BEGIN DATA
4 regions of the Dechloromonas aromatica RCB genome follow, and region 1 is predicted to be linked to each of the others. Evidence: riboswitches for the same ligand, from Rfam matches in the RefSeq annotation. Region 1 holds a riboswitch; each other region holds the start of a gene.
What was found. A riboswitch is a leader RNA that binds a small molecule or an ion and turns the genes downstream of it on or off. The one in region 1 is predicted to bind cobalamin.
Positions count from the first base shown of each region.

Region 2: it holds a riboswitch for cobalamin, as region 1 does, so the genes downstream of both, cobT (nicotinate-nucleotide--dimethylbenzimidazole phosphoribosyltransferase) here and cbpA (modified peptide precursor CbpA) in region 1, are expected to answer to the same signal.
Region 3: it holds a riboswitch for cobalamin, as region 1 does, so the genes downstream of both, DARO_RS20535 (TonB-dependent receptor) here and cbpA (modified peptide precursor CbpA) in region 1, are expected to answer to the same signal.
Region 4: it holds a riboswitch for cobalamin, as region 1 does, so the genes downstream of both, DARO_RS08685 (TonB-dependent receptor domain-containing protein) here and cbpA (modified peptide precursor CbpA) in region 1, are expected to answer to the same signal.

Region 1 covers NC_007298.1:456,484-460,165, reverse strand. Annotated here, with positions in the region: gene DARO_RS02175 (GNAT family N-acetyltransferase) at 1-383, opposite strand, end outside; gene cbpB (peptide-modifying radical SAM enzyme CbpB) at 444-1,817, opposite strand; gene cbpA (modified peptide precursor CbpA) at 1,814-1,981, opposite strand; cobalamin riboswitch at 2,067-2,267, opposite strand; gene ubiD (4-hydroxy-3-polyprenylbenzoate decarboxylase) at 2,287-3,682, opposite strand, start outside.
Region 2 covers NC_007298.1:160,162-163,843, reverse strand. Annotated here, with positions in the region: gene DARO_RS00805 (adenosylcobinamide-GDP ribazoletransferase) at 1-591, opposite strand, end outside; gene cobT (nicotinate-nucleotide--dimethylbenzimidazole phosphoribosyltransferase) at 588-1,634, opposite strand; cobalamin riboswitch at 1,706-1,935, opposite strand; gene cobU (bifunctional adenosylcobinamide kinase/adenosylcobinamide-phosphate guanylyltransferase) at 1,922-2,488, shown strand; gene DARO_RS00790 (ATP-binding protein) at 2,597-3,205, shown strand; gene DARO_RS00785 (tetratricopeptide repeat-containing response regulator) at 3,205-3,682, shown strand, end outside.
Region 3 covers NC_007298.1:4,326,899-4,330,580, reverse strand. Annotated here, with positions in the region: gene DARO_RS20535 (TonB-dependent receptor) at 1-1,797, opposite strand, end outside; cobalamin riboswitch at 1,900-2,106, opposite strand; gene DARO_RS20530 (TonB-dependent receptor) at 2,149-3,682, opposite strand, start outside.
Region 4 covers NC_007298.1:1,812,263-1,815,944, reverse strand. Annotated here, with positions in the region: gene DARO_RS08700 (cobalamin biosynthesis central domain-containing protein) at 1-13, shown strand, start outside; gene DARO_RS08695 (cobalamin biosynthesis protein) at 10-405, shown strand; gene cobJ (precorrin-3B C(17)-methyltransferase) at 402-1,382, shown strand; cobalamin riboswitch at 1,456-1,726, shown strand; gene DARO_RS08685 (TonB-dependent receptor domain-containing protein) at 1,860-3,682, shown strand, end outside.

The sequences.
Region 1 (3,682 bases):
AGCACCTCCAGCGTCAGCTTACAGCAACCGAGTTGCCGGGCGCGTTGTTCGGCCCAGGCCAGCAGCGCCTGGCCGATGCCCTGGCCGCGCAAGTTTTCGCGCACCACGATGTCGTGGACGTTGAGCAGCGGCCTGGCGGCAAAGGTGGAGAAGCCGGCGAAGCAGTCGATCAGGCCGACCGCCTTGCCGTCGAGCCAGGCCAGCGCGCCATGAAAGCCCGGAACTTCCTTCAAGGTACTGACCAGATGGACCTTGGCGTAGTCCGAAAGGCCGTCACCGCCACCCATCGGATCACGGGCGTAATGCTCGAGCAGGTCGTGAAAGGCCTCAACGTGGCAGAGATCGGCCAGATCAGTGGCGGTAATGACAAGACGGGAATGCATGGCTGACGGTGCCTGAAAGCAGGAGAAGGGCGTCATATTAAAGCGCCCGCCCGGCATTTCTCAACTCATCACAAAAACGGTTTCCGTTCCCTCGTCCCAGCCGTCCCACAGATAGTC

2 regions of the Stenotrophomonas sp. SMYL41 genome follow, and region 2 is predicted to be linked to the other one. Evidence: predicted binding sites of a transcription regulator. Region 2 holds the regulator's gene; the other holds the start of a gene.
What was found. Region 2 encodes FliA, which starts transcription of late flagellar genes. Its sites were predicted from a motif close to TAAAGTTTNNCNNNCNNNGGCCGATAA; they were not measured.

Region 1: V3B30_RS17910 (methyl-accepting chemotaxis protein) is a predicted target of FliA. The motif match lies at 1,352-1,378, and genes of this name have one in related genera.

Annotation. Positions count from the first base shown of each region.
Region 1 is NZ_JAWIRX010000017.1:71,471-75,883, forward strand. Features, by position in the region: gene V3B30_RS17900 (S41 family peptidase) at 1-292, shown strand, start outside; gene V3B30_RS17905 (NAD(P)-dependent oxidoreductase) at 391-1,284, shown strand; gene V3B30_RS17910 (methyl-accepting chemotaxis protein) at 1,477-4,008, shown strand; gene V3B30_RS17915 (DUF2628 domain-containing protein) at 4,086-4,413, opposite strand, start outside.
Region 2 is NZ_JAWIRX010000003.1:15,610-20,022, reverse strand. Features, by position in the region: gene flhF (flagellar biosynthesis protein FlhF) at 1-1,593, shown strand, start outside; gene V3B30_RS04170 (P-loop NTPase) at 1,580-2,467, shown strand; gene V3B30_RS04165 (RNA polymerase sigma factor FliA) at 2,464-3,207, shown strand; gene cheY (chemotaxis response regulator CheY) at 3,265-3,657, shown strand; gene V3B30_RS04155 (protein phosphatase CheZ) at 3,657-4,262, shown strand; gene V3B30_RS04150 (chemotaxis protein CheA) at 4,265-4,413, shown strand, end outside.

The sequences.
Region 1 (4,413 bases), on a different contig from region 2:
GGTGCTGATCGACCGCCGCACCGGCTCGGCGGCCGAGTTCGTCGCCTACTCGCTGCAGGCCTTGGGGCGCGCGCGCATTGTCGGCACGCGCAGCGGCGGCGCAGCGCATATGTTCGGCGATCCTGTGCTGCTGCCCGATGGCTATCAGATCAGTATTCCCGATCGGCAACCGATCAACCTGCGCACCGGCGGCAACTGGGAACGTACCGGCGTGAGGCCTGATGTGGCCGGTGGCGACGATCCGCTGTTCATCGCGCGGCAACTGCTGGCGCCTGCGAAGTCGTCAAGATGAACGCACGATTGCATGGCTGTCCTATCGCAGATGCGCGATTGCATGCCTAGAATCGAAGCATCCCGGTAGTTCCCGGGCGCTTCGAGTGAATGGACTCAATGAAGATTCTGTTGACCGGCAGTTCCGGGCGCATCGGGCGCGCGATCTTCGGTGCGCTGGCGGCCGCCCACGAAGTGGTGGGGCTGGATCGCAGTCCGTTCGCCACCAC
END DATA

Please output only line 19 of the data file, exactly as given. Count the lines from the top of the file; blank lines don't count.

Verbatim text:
Region 2 is NZ_JAWIRX010000003.1:15,610-20,022, reverse strand. Features, by position in the region: gene flhF (flagellar biosynthesis protein FlhF) at 1-1,593, shown strand, start outside; gene V3B30_RS04170 (P-loop NTPase) at 1,580-2,467, shown strand; gene V3B30_RS04165 (RNA polymerase sigma factor FliA) at 2,464-3,207, shown strand; gene cheY (chemotaxis response regulator CheY) at 3,265-3,657, shown strand; gene V3B30_RS04155 (protein phosphatase CheZ) at 3,657-4,262, shown strand; gene V3B30_RS04150 (chemotaxis protein CheA) at 4,265-4,413, shown strand, end outside.